Here’s what we did for this project. We had previously transcribed the entirety of the five diaries, keeping William Leister’s linguistic peculiarities to maintain his voice, which stays true to the original documents. We uploaded the text of each diary into an algorithm that generated a word cloud. To do this, we used a word cloud generator, which takes a large body of text, runs it through an algorithm, and creates a word cloud out of it. You can find by clicking here. You can even make your own word cloud with any text that you might have!
How does a word cloud work? Word clouds record and visualize the recurrence of certain words in a text. The more times a word appears, the larger that word will appear in the cloud. The less times that word appears, the smaller it will be. This generator allows for us to choose how many words are depicted in the cloud. The examples we’re using here are generated using the top 300 words from the text. Of course, there are words that William Leister used infrequently that do not appear in the word clouds (they occur with less instances than the top 300 words).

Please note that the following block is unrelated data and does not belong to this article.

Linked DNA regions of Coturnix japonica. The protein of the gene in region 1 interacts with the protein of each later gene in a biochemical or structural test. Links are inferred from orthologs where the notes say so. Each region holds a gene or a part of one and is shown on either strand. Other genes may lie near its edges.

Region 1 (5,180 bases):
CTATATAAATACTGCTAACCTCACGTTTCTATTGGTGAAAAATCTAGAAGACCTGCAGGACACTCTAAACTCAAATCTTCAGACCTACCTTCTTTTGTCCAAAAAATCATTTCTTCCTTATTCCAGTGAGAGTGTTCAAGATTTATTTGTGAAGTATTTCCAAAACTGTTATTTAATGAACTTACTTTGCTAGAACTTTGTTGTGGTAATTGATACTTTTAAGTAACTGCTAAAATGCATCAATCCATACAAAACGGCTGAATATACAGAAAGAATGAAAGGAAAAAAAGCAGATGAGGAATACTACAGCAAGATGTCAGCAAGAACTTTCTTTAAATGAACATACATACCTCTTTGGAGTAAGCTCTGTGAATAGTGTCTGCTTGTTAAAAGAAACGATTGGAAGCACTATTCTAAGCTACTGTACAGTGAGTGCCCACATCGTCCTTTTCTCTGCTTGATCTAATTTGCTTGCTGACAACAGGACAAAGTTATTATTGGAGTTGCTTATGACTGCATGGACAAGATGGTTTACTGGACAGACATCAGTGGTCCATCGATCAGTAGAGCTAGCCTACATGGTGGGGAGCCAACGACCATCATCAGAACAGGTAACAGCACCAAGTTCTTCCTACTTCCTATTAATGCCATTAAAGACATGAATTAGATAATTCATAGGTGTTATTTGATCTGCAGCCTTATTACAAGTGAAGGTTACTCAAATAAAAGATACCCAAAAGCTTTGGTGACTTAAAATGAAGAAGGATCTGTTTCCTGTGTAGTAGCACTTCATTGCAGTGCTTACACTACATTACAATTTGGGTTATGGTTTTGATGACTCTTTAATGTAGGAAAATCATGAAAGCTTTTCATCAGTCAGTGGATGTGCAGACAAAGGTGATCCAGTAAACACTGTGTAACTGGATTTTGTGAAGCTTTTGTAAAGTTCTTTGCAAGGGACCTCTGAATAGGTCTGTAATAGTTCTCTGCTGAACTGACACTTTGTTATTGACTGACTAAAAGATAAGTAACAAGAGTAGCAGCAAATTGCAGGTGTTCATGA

Below you can see each of the word clouds we generated.
Here’s some information we can pull from this. There is a lot more, but for the sake of brevity, let’s focus on a couple things:
William Leister’s diaries are a text about the weather: he records the weather every day. It’s no surprise, then, that weather words dominate the Word Clouds from his diary. For example, all five show the large presence of “Cloudy” and “Clear,” two very simple weather words that could apply to a lot of days depending on season. Likewise, appearing smaller, are more descriptive words, such as “sunshine,” “thundershower,” “warm,” “rained,” which are more specific. Of course, Leister uses different words to describe the same sorts weather often, which would mean that the word would appear smaller (such as rained, shower, wet, and poured).